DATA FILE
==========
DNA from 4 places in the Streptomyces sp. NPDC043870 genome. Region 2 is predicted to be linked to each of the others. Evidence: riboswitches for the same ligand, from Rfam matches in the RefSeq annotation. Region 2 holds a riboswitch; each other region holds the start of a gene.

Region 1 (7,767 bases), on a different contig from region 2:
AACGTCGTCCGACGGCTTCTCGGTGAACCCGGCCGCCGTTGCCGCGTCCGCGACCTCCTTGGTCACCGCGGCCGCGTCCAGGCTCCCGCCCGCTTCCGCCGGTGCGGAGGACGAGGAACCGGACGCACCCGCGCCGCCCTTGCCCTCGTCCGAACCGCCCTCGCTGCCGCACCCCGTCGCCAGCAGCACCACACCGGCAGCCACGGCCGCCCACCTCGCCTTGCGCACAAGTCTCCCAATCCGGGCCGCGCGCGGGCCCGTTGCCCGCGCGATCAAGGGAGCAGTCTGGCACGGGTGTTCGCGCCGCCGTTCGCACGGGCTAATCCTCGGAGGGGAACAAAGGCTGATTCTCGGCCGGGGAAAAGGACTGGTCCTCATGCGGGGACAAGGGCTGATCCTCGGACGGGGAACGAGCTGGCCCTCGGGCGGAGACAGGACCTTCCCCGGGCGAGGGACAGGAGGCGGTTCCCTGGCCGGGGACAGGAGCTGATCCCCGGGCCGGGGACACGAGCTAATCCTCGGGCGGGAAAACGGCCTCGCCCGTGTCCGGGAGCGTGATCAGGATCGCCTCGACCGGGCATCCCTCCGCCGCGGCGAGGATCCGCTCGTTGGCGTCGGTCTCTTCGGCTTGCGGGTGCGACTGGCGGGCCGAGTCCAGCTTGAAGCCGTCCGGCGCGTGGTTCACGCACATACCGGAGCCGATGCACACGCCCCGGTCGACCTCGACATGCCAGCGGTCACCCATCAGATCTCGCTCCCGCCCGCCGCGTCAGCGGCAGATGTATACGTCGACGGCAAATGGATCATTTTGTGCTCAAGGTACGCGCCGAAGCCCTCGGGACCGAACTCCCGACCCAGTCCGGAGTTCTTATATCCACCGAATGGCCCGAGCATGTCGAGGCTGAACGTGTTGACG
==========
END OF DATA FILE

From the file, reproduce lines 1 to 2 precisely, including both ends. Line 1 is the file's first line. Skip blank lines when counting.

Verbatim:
DNA from 4 places in the Streptomyces sp. NPDC043870 genome. Region 2 is predicted to be linked to each of the others. Evidence: riboswitches for the same ligand, from Rfam matches in the RefSeq annotation. Region 2 holds a riboswitch; each other region holds the start of a gene.

Region 1 (7,767 bases), on a different contig from region 2: